[Libs-Or] OLA Legislative Day -- Information Literacy email/talking points template

Emily Ford fordemily at gmail.com
Tue Apr 2 13:38:26 PDT 2013

Hi Oregon Library Community,
As I wrote yesterday the OLA Library Development and Legislative Committee
has warmly invited you to participate in OLA Legislative Day on Monday,
April 8th. For more information regarding the schedule, please visit the
OLA Legislative Network Wiki's page on OLA Legislative Day.

For those of you unable to visit Salem on Monday, we hoped you may consider
participating by phoning or emailing your Senators and Representatives. The
first of four issues we would like to discuss on Legislative Day is that of
Information Literacy. OLA has an issue brief accessible online at:

Below is a template that you can use to email your representatives about
this important topic. Please consider using this template to email your
state legislators on Monday.



April 8, 2013

Dear   _______________,

I am writing today to ask you to support the critical role school and
academic libraries play in Oregon’s K-20 educational curriculum.

Information literacy—a term used by libraries to describe students’
abilities identify, evaluate, and use information that is useful,
meaningful, and accurate—is just as important to Oregon’s students as
reading, writing, math and science. Information literacy is central to
student success from kindergarten through graduate school. Students who are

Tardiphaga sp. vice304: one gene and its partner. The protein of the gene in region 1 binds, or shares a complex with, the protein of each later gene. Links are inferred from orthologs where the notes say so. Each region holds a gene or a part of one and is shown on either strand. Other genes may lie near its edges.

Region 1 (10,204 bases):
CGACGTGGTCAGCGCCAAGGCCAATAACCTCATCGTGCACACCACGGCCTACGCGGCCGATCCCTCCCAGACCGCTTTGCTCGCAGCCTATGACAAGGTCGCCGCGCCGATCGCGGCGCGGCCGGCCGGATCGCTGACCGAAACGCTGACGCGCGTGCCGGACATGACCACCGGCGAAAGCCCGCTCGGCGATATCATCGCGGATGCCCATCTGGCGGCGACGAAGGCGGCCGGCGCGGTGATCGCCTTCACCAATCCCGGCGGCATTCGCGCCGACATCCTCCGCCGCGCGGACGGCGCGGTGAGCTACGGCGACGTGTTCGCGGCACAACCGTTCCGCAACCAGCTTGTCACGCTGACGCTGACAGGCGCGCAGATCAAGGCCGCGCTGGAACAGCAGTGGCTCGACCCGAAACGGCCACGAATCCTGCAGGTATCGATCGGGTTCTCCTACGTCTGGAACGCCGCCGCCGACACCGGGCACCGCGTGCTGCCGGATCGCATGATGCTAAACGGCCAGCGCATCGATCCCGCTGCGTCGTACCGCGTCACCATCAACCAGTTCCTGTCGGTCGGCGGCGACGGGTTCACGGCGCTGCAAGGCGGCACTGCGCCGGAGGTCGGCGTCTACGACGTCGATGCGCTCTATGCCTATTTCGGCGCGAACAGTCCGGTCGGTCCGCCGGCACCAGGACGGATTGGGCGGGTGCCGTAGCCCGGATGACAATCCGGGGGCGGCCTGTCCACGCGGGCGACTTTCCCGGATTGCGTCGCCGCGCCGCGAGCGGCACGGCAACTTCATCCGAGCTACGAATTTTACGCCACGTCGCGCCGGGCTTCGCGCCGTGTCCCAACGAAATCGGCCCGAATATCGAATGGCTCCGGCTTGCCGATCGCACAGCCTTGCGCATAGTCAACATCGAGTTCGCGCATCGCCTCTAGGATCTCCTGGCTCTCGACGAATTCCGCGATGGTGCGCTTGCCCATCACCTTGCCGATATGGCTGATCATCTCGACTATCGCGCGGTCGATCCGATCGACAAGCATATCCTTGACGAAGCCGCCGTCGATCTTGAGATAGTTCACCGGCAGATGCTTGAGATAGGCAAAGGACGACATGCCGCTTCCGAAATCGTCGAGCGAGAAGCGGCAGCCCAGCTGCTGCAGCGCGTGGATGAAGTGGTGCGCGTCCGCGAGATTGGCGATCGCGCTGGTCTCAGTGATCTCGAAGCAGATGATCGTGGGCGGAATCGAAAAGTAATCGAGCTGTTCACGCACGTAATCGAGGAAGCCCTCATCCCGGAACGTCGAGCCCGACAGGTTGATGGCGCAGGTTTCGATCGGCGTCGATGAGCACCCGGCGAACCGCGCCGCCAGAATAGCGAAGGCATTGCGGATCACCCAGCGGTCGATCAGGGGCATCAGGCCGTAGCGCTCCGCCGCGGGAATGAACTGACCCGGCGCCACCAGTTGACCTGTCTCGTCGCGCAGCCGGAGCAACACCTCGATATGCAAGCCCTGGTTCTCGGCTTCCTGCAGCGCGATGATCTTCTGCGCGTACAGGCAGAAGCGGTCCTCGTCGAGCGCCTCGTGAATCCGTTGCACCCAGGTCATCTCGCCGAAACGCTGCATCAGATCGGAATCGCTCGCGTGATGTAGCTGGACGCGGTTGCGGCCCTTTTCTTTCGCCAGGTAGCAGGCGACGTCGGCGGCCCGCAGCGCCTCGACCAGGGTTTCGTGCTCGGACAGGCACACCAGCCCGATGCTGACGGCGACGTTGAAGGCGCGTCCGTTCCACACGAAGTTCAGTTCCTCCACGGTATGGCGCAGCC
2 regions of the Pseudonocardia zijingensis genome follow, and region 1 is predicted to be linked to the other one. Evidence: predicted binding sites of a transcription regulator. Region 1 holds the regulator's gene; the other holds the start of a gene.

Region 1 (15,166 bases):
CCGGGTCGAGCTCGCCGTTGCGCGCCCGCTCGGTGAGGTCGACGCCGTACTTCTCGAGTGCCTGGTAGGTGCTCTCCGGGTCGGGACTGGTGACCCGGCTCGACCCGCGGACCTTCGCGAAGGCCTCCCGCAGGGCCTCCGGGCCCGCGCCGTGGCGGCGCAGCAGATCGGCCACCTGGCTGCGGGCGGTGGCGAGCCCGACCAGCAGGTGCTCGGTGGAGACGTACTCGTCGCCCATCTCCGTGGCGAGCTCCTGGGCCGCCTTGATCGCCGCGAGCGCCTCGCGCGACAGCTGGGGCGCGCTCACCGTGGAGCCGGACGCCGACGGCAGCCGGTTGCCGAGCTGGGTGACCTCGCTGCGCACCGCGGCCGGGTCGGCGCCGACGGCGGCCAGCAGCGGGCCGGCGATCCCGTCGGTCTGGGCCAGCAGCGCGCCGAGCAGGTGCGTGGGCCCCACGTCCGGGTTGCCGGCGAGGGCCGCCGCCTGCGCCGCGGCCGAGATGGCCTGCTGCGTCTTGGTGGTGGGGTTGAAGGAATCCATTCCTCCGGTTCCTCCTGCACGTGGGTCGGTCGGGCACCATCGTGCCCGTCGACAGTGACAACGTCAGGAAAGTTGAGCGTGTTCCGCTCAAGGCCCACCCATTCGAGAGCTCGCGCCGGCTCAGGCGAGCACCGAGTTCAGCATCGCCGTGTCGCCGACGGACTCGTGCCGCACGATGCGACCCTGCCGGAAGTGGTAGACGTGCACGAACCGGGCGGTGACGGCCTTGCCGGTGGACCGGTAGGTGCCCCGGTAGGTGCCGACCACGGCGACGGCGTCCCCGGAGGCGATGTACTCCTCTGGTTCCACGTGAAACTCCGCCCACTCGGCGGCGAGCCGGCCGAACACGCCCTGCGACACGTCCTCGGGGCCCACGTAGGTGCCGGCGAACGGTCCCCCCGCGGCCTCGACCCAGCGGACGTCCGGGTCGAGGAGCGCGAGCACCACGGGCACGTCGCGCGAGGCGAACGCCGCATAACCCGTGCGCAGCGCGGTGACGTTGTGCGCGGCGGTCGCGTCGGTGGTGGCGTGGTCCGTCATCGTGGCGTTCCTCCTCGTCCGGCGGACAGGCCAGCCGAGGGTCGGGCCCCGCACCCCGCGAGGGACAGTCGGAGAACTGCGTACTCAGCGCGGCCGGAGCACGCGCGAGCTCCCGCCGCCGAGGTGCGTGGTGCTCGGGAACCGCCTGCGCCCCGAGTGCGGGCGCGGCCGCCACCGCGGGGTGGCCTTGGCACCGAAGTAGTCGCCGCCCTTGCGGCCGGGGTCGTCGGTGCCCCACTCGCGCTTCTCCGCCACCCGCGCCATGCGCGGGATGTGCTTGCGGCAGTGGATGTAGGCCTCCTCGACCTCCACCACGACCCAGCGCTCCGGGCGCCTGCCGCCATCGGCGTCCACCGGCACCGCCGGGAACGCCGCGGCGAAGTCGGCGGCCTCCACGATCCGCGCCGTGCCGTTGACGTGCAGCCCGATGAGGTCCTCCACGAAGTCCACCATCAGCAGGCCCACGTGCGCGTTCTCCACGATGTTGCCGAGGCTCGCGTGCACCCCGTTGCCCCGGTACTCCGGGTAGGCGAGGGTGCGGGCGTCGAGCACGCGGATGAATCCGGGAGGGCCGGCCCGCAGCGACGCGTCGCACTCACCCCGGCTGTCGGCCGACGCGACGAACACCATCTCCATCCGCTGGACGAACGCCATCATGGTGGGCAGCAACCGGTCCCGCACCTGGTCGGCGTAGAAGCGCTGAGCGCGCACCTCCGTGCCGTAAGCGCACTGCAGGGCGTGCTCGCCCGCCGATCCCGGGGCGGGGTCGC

information literate become successful members of our communities and of
the work force.

Yet, school and academic libraries face challenges to providing information
literacy instruction and services in K-20 education. Funding cuts in
education have eliminated many professional librarian positions, replacing
them with library staff that is not trained as librarians; and limited use
of accountability standards among schools provide it difficult to create
and maintain strong library and information literacy programs. Moreover,
the State and our colleges and universities need to continuously and
systematically assess how information literacy is achieved beyond 12thgrade.

Research shows that investing in information literacy as a critical skill
increases student achievement and improves education for all students. As a
result, students will be better able to engage in civic and work life.
Information literacy is critical in closing the digital divide among
citizens and plays a leading role in reducing equities in our society.

I urge you to support school and academic libraries by:

   - making library funding a priority;
   - pushing for school use of accountability standards for information
   literacy programs;
   - and asking the State, colleges and universities to systematically
   assess information literacy programs and achievements beyond the 12thgrade.

As a librarian and as your constituent, I have seen the negative impact
that decreased funding for libraries has on Oregon’s students. Your support
would mean that librarians, like me, would be able to better help Oregon’s
students succeed as Oregon citizens.

Thank you for your time.

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